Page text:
Lynne Cheney says Clintons behind Monica Lewinsky story. Really?
The point of such a move described by Lynne Cheney would be to inoculate Hillary Clinton against a sudden return of the Monica Lewinsky story during any 2016 presidential campaign.
Washington — Is it possible that the Clintons pushed for the publication of Monica Lewinsky’s new autobiographical essay in Vanity Fair? Yes, that seems far-fetched at first hearing, but that’s a theory Lynne Cheney pushed on Fox News on Tuesday after the Lewinsky piece was announced.
The point of such a move on the part of Clintonland would be to inoculate Hillary Rodham Clinton against a sudden return of the Lewinsky story during any 2016 presidential campaign. It’s an old political tactic: If there’s a negative story pending on your candidate, release it yourself, on your terms. Then dismiss it as “old news” and attempt to get the media to move on.
“I really wonder if this isn’t an effort on the Clintons’ part to get that story out of the way. Would Vanity Fair publish anything about Monica Lewinsky that Hillary Clinton didn’t want in Vanity Fair?” said Mrs. Cheney, an author and wife of former Vice President Dick Cheney.
Look, Mrs. Cheney probably heard White House communications folks talking in just this manner during the presidency of George W. Bush. Where do you think she got this idea in the first place? But in the current instance, we think it’s pretty unlikely this happened.
That’s because the idea of such a scheme assumes the Clintons are more powerful and efficient than they really are. They’d have had to think of it, first of all – and if the Lewinsky story needed preemption, what about all the pre-scandals that led into it, such as the Whitewater real estate deal, the firings in the White House travel office, and so forth? Will they get a Clinton-leaked story in time?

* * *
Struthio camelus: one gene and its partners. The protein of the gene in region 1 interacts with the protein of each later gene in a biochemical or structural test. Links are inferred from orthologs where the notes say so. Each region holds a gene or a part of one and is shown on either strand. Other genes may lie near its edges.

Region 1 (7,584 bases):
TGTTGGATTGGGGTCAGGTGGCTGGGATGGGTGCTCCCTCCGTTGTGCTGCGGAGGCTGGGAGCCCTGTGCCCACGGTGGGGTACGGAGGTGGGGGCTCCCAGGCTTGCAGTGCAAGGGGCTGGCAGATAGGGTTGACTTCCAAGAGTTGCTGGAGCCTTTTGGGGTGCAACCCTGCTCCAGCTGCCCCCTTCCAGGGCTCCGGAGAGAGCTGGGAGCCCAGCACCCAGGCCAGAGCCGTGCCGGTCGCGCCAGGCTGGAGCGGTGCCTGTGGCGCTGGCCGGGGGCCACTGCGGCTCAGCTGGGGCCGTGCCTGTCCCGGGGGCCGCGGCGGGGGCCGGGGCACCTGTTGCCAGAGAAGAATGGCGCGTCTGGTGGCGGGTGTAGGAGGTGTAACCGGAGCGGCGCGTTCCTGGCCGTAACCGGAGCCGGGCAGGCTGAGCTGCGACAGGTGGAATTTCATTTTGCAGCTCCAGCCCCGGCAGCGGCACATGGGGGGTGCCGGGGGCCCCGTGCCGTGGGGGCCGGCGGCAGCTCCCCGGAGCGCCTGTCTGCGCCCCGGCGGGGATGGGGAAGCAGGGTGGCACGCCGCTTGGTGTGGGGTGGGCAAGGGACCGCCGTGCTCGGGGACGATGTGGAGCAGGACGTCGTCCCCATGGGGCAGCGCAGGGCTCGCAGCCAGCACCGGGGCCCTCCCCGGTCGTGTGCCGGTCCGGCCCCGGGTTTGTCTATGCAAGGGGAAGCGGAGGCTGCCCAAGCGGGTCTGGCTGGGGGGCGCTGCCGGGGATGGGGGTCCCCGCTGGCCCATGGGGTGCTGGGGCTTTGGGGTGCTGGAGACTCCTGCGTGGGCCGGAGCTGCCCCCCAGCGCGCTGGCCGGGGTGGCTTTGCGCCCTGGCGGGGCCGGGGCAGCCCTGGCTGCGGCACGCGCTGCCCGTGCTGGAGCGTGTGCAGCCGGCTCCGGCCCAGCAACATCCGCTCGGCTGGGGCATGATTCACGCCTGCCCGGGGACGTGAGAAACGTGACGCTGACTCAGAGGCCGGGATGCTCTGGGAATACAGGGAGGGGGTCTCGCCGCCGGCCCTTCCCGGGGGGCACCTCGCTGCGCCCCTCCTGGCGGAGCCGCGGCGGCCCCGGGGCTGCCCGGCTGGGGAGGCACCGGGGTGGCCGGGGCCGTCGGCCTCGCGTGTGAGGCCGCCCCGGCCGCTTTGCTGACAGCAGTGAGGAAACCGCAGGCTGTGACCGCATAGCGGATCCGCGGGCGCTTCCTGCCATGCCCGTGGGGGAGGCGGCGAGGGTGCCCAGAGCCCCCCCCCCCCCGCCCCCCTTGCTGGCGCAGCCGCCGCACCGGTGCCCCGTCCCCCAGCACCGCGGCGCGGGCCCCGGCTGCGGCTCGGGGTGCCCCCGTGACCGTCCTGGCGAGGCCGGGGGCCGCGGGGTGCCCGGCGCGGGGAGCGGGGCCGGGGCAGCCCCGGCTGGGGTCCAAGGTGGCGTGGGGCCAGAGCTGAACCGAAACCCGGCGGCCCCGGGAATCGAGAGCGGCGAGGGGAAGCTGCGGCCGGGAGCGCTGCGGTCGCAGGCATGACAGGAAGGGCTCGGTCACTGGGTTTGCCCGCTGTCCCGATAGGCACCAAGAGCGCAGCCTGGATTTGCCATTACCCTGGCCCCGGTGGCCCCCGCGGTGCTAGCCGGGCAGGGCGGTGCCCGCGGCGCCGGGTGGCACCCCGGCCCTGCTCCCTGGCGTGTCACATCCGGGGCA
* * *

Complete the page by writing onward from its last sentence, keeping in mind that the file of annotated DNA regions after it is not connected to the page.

And yes, maybe they could cook up a deal with Vanity Fair, but they’re smart enough to know that once a story passes beyond the first outlet, it becomes uncontrollable. Recently released documents from the Clinton White House show that Ms. Clinton in particular has little regard for the media, calling reporters full of ego with little in the way of brains. She’d avoid reporters if possible, instead of involving them in some grand preemption scheme.
Also, the Clintons would have had to conceal their involvement from Ms. Lewinsky herself, given the latter’s evident feeling that the Clinton White House tried to trash her reputation after the affair became public in 1998. So the whole thing just becomes too complicated. That’s the trouble with most conspiracy theories: They assume the world operates with the efficiency of “The Bourne Identity,” when it’s really bumbling along like “Anchorman 2.”
That said, it’s interesting how wary many Republicans are about the possible political ramifications of the return of the Lewinsky story. While some see it as an opportunity, others see it as a trap, reports BuzzFeed’s political reporter McKay Coppins on Wednesday.
That’s because some see it as a distraction, a way to lure the GOP away from a more exclusive focus on Clinton’s tenure as secretary of State and such substantive issues as the now-problematic “reset” of relations with Russia.
The BuzzFeed piece quotes top GOP operative Grover Norquist as saying that Republicans should show restraint when talking about Lewinsky, as reporters will try to get them to do.
“It’s like in baseball, if they throw out a bad pitch and you swing at it, then you’re an idiot,” Mr. Norquist tells Mr. Coppins.